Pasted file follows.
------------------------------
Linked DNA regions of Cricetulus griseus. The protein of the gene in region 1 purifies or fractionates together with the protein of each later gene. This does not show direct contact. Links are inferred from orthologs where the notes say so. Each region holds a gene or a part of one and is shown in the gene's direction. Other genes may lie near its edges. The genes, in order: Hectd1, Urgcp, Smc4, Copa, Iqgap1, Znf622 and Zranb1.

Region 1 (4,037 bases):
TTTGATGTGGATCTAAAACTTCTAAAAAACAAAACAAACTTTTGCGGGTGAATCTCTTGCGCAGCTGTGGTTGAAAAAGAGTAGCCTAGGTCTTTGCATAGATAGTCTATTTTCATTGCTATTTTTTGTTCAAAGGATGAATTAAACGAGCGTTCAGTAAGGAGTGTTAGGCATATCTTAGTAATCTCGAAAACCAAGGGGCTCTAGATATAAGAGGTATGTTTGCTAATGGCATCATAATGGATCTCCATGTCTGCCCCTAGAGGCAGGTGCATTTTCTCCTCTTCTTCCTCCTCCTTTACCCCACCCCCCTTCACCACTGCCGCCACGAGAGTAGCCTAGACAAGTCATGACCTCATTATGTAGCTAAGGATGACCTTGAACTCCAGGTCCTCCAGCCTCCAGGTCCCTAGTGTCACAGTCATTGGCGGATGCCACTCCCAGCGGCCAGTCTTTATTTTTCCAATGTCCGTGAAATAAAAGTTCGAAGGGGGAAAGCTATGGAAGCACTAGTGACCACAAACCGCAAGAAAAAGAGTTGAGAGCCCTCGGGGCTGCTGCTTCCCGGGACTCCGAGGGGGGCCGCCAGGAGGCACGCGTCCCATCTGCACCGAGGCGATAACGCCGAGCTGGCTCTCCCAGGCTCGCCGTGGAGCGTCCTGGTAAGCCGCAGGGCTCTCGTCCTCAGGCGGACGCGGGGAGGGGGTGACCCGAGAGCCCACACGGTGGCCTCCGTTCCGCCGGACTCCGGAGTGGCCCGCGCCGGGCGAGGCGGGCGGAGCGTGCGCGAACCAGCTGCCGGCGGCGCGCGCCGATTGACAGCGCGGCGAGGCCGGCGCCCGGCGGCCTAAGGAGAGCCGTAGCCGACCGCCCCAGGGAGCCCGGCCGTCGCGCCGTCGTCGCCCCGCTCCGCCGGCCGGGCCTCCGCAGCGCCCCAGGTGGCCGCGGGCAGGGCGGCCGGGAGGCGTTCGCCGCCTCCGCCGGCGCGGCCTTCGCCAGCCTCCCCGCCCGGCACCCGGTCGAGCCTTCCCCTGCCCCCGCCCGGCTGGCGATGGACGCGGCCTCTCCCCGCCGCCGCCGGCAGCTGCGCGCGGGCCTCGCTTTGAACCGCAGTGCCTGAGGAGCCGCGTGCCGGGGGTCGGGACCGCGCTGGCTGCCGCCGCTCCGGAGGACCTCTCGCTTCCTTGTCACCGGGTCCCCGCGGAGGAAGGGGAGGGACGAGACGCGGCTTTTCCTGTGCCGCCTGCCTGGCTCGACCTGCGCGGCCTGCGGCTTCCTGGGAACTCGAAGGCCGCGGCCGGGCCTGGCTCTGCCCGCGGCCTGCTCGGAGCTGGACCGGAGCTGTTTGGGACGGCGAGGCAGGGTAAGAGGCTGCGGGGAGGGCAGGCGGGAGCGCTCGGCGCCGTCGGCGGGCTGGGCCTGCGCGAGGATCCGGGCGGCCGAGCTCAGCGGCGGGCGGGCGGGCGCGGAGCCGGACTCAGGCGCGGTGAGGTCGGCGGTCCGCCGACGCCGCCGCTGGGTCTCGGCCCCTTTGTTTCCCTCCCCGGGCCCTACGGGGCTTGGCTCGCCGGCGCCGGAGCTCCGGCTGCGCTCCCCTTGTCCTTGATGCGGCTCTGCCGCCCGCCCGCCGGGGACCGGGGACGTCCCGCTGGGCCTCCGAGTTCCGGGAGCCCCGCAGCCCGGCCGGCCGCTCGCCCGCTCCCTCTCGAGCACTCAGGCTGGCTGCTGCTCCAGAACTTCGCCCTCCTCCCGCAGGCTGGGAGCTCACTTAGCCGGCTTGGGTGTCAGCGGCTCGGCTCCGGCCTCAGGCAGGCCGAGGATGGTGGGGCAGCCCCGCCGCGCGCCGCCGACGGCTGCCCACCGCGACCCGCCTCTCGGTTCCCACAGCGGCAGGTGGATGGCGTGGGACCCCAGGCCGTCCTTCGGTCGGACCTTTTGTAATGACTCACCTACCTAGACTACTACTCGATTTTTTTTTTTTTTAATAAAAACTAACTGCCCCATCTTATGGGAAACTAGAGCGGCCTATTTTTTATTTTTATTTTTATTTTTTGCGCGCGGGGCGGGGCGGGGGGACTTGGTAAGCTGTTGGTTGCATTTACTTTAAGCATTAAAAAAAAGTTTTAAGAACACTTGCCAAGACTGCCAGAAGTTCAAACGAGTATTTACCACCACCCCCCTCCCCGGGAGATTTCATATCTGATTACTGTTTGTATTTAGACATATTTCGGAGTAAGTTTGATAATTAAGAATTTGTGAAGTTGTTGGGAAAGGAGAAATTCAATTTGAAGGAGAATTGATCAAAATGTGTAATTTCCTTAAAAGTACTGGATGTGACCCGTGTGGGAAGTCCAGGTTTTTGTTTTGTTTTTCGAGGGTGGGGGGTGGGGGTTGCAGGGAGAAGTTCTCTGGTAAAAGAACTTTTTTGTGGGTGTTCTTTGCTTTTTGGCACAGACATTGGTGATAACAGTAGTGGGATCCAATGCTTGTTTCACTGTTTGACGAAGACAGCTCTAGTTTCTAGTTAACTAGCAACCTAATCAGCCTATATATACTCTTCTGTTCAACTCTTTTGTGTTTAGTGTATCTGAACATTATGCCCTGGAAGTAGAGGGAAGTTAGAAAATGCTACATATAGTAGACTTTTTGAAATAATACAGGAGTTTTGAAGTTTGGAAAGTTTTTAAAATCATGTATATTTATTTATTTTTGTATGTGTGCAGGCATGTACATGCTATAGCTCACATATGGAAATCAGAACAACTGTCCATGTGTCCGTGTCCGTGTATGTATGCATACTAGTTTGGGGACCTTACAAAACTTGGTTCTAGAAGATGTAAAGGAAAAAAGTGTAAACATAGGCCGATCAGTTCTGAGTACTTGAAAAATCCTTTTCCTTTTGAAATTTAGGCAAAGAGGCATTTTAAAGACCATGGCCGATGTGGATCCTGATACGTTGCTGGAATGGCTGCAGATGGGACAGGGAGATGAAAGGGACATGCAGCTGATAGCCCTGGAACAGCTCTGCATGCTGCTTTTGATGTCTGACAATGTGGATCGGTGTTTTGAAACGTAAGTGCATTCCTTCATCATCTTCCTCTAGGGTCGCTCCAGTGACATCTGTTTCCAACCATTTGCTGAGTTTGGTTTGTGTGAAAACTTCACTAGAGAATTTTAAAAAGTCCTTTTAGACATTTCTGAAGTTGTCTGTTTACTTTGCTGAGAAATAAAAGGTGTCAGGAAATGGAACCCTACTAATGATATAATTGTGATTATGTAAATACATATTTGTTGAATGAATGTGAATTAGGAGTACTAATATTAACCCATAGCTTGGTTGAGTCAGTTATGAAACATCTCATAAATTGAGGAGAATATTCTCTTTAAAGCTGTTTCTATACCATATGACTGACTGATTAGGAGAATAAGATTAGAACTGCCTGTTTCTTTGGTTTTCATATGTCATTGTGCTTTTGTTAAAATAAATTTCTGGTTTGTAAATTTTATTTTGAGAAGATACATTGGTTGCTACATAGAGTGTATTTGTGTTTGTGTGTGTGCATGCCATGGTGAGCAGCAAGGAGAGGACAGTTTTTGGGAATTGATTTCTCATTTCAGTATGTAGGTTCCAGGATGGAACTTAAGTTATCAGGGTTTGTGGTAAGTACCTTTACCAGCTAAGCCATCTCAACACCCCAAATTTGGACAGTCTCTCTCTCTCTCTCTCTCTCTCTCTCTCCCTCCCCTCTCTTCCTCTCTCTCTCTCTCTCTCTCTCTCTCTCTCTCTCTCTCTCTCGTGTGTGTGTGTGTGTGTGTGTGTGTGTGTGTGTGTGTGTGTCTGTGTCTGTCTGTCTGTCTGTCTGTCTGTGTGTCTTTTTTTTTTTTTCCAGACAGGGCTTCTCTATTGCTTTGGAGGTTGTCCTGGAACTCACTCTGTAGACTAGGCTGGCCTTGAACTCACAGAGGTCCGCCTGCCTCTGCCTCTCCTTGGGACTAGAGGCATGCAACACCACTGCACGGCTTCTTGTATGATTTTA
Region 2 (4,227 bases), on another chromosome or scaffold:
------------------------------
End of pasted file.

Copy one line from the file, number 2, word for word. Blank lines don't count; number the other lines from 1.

Region 1 (4,037 bases):